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Potential buyers arrive for an open house in the Kitsilano neighbourhood in Vancouver, British Columbia, Sunday, October 14, 2012. (Rafal Gerszak For The Globe and Mail)
Potential buyers arrive for an open house in the Kitsilano neighbourhood in Vancouver, British Columbia, Sunday, October 14, 2012. (Rafal Gerszak For The Globe and Mail)

Shaky foundations: How Ottawa's computers get Canadian home prices wrong Add to ...

“Everyone is getting nervous now,” says Phil West, a veteran of the appraisal industry who is critical of Emili. “There is more and more potential of a downturn in the marketplace. And everyone is looking at: Where is the Achilles heel?”

Although the issue has been kept out of the public eye, documents obtained by The Globe and Mail show that concern about inaccuracy, flawed data, and risk within the system has spread to the highest echelons in Ottawa and in the banking industry. In the spring, the federal banking regulator, the Office of the Superintendent of Financial Institutions (OSFI), acted on alerts from industry insiders and ordered banks to stop relying so heavily on automated systems when approving mortgages.

The time had come, OSFI warned, for Canadian lenders to be more rigorous.

Cheaper, faster

Until the mid-1990s, borrowing money to buy a home was, by today’s standards, a more tedious exercise. The bank looked at a proposed transaction to determine if the buyer could afford the payments, and typically sent an appraiser to see if the home represented sufficient collateral for the loan.

The appraiser inspected and measured the house, and took rolls of photos that were dropped off for developing. Back at the office, the appraiser sifted through books of recent sales data on similar homes in the area. The whole process took two or three days. The cost, about $200, was typically passed on to the consumer.

Because they cost time and money, such on-site appraisals were not popular with consumers and real estate agents hurrying to close a sale. “It’s when the appraiser gets involved that there’s a problem,” Rick Sieb, a long-time appraiser in the Vancouver area, says sardonically. “We’re just a big pain in the ass.”

The approach to appraisals changed dramatically in 1996, when CMHC introduced its Emili system.

CMHC encourages banks to lend by insuring mortgages where the buyer has a down payment of less than 20 per cent. It charges the borrower a premium for the service, and essentially allows the banks to offload the risk of a default onto the government.

In the mid-1990s, CMHC created Emili as a computerized tool to determine quickly if a loan was safe from risk of default, based on the estimated value of the home and several other factors. Information about the house, the buyer, and average sales for the area were fed into the program, which then spit out a risk assessment. Internal lore has it that Emili was named for the daughter of a former CMHC vice-president.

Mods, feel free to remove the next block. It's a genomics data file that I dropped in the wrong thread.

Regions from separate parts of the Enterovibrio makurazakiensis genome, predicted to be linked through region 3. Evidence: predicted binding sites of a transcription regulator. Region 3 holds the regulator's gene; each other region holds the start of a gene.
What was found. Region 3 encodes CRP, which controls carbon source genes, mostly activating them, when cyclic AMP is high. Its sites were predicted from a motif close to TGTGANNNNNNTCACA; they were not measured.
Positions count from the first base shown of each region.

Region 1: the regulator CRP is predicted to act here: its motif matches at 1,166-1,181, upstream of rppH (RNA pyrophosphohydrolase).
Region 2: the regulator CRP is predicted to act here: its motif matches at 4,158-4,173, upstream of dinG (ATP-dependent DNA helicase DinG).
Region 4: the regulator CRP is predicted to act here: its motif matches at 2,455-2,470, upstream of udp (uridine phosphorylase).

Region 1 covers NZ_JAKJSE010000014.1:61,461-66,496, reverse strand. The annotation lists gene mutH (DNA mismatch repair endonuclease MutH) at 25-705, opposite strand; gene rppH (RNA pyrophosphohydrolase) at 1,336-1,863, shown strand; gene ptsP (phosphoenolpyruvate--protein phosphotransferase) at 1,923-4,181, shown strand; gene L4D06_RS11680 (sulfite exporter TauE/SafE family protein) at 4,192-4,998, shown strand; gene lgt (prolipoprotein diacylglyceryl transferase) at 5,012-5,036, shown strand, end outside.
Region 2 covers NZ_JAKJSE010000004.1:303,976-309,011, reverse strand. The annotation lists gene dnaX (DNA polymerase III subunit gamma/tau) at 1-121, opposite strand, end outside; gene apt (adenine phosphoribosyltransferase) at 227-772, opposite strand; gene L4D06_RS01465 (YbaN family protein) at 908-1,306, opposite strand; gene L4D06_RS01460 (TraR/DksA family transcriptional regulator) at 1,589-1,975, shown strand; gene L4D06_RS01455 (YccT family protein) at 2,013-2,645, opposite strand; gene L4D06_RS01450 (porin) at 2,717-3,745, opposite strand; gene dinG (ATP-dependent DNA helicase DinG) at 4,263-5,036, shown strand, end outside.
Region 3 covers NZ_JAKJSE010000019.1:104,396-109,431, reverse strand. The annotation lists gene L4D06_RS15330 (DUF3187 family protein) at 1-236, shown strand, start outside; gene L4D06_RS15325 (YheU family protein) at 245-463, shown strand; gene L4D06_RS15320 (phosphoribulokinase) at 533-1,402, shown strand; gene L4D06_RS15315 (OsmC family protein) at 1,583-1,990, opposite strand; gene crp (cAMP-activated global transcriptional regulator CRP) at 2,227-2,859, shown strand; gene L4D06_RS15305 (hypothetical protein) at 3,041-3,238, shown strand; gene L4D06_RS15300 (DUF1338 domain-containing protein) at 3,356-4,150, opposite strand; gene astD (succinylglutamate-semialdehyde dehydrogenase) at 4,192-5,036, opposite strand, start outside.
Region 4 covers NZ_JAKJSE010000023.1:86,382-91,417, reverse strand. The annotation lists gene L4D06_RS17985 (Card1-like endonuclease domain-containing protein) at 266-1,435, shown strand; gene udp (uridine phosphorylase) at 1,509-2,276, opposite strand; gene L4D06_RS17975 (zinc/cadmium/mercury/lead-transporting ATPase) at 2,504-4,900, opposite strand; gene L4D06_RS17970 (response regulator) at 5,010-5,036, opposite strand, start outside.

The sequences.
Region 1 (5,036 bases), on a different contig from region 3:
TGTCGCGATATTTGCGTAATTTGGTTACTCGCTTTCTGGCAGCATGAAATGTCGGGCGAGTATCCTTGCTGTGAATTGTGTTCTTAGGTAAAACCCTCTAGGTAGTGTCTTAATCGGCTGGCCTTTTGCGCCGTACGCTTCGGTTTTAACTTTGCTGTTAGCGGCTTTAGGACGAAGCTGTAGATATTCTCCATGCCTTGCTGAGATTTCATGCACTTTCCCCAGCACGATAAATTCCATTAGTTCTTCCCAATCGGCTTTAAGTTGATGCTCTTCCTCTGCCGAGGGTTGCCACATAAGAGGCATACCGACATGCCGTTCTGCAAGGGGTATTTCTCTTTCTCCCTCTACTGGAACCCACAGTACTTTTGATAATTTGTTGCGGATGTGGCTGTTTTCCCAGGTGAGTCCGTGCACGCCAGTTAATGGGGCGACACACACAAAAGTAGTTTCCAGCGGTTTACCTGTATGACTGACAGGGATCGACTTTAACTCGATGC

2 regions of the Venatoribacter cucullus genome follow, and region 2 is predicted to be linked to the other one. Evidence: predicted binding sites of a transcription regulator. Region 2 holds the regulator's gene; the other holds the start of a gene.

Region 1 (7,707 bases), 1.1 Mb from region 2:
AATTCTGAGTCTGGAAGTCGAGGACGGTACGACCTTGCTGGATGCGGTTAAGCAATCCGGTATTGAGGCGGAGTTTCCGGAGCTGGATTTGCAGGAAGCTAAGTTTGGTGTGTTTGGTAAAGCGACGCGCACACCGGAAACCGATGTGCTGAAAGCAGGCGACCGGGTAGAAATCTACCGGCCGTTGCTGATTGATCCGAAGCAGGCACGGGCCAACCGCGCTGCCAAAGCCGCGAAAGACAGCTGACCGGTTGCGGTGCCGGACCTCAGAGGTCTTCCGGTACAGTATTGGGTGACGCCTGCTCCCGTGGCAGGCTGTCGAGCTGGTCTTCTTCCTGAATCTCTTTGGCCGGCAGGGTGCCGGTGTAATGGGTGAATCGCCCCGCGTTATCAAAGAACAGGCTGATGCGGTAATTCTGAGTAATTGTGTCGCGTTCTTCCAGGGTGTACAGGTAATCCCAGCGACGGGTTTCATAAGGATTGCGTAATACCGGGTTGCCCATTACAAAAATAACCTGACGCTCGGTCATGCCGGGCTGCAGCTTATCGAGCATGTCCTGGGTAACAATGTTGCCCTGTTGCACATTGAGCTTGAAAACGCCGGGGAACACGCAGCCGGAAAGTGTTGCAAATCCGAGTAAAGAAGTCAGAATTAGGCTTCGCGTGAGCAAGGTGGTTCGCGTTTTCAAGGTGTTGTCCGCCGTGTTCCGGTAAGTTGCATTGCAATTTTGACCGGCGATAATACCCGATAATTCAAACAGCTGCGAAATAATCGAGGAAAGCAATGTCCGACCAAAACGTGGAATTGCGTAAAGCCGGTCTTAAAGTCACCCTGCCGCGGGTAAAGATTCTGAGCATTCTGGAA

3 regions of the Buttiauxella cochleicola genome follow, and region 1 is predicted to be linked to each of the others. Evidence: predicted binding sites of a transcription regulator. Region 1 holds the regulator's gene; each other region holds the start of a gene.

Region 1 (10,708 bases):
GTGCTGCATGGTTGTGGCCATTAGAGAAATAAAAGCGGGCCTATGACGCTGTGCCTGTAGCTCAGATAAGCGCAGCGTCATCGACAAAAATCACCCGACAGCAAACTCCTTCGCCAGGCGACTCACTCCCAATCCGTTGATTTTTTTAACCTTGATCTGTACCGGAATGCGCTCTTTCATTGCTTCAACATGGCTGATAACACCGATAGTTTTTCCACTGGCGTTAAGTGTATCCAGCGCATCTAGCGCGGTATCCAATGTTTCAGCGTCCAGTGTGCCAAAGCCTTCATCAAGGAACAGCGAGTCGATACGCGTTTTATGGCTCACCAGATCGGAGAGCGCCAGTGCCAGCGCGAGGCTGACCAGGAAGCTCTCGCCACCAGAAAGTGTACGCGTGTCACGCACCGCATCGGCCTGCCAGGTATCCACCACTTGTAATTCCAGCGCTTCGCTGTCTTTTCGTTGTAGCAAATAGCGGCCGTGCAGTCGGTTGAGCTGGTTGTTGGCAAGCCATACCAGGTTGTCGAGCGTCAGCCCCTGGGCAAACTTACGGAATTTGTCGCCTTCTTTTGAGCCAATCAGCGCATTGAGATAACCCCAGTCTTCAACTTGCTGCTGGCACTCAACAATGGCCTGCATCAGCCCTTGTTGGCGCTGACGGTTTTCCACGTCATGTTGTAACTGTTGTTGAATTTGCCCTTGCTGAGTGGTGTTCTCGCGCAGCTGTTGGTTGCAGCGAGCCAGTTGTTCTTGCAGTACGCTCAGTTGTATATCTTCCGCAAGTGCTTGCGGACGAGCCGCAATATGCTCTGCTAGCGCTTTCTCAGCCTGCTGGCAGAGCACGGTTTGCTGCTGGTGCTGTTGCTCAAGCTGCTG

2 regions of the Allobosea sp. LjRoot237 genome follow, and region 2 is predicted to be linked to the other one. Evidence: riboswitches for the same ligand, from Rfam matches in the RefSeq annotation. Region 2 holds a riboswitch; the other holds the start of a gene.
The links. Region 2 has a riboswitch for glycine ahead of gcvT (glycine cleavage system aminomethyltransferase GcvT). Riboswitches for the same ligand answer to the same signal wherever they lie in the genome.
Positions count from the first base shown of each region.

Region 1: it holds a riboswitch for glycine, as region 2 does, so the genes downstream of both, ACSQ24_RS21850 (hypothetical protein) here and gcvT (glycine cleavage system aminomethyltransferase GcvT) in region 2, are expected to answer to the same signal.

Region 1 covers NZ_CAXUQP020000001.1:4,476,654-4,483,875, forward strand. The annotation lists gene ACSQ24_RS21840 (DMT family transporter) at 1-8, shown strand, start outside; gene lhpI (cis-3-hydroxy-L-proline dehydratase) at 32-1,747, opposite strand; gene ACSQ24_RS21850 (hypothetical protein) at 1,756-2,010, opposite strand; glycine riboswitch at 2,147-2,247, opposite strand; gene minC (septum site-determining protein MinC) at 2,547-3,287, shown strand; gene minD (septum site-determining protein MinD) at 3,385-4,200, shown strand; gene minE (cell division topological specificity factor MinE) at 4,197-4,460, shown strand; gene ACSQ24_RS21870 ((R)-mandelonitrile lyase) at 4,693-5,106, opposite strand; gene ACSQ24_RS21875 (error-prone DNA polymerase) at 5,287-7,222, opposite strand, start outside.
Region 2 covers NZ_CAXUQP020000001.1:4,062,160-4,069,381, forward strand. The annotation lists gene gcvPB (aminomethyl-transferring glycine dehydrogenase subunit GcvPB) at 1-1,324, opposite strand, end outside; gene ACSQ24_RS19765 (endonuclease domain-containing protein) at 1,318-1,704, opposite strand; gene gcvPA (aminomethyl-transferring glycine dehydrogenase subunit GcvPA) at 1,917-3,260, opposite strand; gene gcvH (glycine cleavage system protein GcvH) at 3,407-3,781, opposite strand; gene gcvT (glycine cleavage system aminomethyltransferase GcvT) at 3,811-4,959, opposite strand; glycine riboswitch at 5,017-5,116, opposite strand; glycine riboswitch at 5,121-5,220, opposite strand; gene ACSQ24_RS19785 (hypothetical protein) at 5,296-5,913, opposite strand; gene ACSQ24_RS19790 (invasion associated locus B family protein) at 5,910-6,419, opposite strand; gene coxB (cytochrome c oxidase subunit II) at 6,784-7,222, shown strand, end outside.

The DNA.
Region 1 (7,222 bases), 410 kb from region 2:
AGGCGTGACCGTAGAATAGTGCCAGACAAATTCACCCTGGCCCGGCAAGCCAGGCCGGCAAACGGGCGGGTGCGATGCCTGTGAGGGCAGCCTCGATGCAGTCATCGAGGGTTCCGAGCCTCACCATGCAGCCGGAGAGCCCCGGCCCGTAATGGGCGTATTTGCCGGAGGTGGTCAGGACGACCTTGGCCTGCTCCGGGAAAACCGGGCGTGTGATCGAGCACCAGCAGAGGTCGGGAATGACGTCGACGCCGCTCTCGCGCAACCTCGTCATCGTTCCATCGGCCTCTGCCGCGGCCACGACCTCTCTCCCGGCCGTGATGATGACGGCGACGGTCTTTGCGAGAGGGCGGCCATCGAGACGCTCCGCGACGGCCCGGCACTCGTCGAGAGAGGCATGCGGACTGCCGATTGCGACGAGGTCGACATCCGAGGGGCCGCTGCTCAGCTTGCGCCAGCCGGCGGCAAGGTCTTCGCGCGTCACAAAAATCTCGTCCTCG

The system was only used internally at first. But in 1996, Emili was offered to banks, for a fee, allowing them to also use the software on uninsured mortgages and refinancings where CMHC wasn’t involved.

Touted as a ground-breaking “loan decisioning system” by CMHC, Emili would compress application approval times for the banks “from days to seconds.” And since using Emili was faster and cheaper than sending out an appraiser to look at the house, CMHC said the system would “increase profits” for banks.

Not surprisingly, the lenders were anxious to buy in. “The banks asked us to use it,” Pierre Serré, the chief risk officer at CMHC, said in an interview.

The invention was a hit. Though Emili isn’t the only system of its kind – other mortgage insurers and data companies have their own computerized models – it is by far the one in widest use, stamping its approval on hundreds of thousands of Canadian mortgages each year.

Though CMHC is reluctant to detail exactly how the Emili system works, it’s very simple from the banks’ perspective. For a fee of about $50, “you ping CMHC to say I have this house on this street at this address,” said David McKay, head of retail lending for Royal Bank of Canada, the country’s largest bank. “You ask, is it worth $300,000? You send them a question, and they come back saying it’s in the range – yes or no. They don’t feed you a number back, they tell you it’s in the range, or it’s outside. And then you have to say, ‘Okay, good enough for me. I’m going to lend against $300,000.’ ”

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